Wednesday, February 8, 2023
February 8, 2023

MP shares inside view of Ottawa happenings

Saanich-Gulf Islands MP Elizabeth May met with about 70 constituents at Fulford Hall on Friday night, near the end of a string of riding-wide community meetings held this month. 

May traditionally hosts such in-person meetings twice a year to report on what she has been doing in Ottawa and elsewhere, but COVID-19 threw several of those onto Zoom in recent years.

She stressed the meeting was a non-partisan affair. 

“I’m here because I’m your Member of Parliament, and you are, collectively, my boss, or the 120,000 people — roughly speaking — of Saanich-Gulf Islands are my bosses.” 

May spoke positively about progress made on a number of fronts, both on some federal legislation and, most remarkably, the United Nations Biodiversity Conference of the Parties (COP) meeting held in Montreal in December. The COP 15 event was originally supposed to take place in September of 2020 in Kunming, China, May explained, was then postponed, and eventually the Canadian government offered to be the physical host instead, though with China still taking the lead role.

Some COP 15 outcomes included agreement to protect 30 per cent of lands and waters on the planet by 2030 and to respect Indigenous peoples and local communities in the process. 

As well, May said, “We’re committed to more measures to deal with ocean plastics, we’re committed to cut the use of pesticides everywhere around the world as much as possible, so that we can save insects and pollinators of all kinds. We are committed to doing all of these things in full partnership with Indigenous peoples all around the world; that Indigenous sovereignty be respected. And the final treaty is full of references to Mother Earth. Referencing Mother Earth is not really normal UN language, right?”

She said the forward movement at the Montreal meeting contrasted with the disappointing UN Climate Change Conference (COP 27) in Sharm el-Sheikh, Egypt last November.

“I was really surprised and happy that COP 15 succeeded when we really had no good reason to think it would. And I think because Canada hosted, we have more, say, moral suasion, more potential for embarrassing the federal government if they don’t act, because this is kind of our baby — we were at least the midwife — so I think we can push on all the pieces there.”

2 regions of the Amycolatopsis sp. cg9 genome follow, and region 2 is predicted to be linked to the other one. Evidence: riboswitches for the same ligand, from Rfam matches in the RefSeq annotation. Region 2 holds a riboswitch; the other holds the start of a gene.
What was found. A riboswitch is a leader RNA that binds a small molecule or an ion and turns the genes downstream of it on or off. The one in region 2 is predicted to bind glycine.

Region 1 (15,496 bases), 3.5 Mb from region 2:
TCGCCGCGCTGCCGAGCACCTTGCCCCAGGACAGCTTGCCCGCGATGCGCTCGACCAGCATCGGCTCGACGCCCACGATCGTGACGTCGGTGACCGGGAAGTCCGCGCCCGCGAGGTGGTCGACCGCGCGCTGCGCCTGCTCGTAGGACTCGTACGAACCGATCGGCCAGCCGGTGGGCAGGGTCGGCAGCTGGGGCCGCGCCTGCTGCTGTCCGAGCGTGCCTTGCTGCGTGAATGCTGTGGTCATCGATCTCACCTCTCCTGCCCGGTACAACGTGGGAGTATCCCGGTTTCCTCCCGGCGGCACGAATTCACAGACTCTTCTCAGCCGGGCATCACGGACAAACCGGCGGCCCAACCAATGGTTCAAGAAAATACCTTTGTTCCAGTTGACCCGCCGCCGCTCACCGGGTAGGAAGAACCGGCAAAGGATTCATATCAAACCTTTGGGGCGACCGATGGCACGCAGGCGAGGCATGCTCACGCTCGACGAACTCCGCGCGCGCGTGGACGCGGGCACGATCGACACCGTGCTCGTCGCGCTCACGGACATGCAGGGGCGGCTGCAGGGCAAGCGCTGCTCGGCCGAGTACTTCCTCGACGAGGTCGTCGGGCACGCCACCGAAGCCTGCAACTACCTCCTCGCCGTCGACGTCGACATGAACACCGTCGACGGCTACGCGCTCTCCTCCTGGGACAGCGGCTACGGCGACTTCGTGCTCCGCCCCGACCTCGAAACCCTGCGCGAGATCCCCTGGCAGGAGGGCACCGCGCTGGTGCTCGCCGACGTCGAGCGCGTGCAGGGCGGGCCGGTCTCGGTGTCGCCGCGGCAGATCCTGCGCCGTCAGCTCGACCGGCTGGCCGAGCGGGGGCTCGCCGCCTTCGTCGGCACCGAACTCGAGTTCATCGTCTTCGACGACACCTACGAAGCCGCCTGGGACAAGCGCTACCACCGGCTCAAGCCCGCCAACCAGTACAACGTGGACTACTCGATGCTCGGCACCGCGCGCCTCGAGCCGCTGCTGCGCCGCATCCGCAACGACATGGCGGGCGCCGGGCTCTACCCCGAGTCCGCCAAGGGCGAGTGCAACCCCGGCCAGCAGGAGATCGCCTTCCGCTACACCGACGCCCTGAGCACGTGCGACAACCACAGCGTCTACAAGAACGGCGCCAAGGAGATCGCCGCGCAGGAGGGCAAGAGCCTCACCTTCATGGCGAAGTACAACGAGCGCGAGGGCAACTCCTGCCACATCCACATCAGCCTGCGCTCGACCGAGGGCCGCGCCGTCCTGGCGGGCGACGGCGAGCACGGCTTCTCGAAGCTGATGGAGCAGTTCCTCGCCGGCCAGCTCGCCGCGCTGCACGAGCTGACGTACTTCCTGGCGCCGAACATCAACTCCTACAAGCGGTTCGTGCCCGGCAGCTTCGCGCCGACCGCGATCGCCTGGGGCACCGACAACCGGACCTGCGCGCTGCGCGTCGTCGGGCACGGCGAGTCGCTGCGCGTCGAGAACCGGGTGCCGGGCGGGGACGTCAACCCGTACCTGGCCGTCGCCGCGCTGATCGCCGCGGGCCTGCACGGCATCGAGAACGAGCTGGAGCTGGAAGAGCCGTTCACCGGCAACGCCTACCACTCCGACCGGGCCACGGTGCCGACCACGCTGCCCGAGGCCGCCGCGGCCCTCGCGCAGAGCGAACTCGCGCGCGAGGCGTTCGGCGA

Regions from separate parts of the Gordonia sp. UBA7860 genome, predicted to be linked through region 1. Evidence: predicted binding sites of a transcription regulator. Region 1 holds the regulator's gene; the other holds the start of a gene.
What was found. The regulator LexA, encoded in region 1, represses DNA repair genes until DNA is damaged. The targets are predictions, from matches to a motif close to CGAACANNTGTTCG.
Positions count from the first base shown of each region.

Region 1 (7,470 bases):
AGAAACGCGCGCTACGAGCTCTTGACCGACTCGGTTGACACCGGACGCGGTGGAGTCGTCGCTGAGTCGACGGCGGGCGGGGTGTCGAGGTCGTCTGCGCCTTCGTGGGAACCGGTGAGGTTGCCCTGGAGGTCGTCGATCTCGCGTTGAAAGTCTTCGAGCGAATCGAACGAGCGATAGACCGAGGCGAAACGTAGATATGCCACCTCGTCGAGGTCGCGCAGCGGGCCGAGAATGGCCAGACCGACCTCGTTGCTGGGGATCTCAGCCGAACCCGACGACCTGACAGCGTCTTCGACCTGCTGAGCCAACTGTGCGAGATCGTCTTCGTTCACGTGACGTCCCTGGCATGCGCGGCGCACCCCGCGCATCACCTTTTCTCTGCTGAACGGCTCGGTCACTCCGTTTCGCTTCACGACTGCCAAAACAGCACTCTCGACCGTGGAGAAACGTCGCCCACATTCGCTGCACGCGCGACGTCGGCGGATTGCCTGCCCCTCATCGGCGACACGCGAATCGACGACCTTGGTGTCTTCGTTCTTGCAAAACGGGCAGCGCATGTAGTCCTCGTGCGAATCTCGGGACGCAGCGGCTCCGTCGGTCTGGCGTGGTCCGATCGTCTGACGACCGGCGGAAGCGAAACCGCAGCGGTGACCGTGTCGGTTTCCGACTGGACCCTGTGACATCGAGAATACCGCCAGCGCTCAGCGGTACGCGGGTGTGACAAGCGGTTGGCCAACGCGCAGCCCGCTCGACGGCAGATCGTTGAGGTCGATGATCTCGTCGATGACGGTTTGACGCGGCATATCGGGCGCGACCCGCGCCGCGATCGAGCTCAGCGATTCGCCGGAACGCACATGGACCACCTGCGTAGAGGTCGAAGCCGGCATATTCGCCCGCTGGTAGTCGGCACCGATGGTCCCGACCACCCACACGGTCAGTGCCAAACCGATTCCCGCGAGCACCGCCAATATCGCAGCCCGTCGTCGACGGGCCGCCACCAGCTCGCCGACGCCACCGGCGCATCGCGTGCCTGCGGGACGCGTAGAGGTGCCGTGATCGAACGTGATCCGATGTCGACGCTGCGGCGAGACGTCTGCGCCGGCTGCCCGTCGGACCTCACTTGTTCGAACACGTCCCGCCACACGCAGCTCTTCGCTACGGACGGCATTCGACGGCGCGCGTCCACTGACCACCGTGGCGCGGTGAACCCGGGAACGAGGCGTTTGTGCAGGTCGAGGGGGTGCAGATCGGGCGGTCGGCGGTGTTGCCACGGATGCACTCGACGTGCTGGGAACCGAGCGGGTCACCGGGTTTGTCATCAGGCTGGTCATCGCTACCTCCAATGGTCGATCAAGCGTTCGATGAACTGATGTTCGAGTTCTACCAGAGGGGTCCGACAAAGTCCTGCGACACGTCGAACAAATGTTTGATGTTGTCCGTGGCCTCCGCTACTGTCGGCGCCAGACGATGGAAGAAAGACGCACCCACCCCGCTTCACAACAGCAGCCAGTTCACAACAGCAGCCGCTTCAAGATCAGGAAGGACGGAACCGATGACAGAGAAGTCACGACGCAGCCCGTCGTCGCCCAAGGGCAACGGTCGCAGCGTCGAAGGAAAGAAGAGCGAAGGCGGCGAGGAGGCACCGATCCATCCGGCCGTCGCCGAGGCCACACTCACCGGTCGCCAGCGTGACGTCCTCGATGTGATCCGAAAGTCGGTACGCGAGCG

All countries agreed to COP 15 decisions except for the U.S. and Vatican City.

On the domestic front, despite a number of challenges to getting legislation passed in Ottawa, May said some positive steps were made in the past year. Those included bills to ban conversion therapy by amending the criminal code; to provide emergency rent relief due to COVID-19 impacts; and dental care for children in low-income families. 

Still to come is legislation to improve the Civilian Review and Complaints Commission, an amendment to the Canadian Environmental Protection Act (Bill S-5), and Bill C-226, which would create a national strategy to address environmental racism and environmental justice. As well, Bill C-22, which aims to help reduce poverty among persons with disabilities in Canada, has received the support it needs to become law.  

May said her Green party colleague Mike Morris, the MP for Kitchener Centre, “made [Bill C-22] one of his top priorities and worked really hard, quietly, nicely, twisting arms in all the parties. A Conservative MP from Ontario, Karen Vecchio, decided to really push her caucus to make it unanimous.”

She said a number of details about the bill still need to be worked out, “but we are pleased with the fact it’s moving forward.” 

“I have to say as much as I will disagree with various political parties in Canada, as a group of MPs, we seem to be able to get things done every now and then, which is good.” 

May included a reminder about the climate crisis for her audience. 

“Of course, I’m always fighting against the Trans Mountain Pipeline. I’m always trying to get us to cancel expanding fossil fuels and to live up to our commitments to protect future generations from the worst of the climate crisis. We’re no longer obviously talking about future generations. The climate crisis is here. We see it every day on the news, whether we’re talking about heat domes in British Columbia or what we’re just seeing in the news from California. We know that we’re in a climate emergency and trying to get governments to respond and understand that it is an emergency is I’d have to say one of the top issues I work on in Parliament.”

Islanders at the meeting had questions for May and made comments on a wide range of issues. They included the freighters anchoring in the Gulf Islands, marine-related debris and pollution in Ganges Harbour, RCMP operations locally and nation-wide, logging on Salt Spring and the housing and health-care crises.

May has been Saanich-Gulf Islands MP since 2011. After resigning as the Green Party of Canada leader in 2019, she recently agreed to be co-leader with party member Jonathan Pedneault, a former journalist and human rights investigator. 

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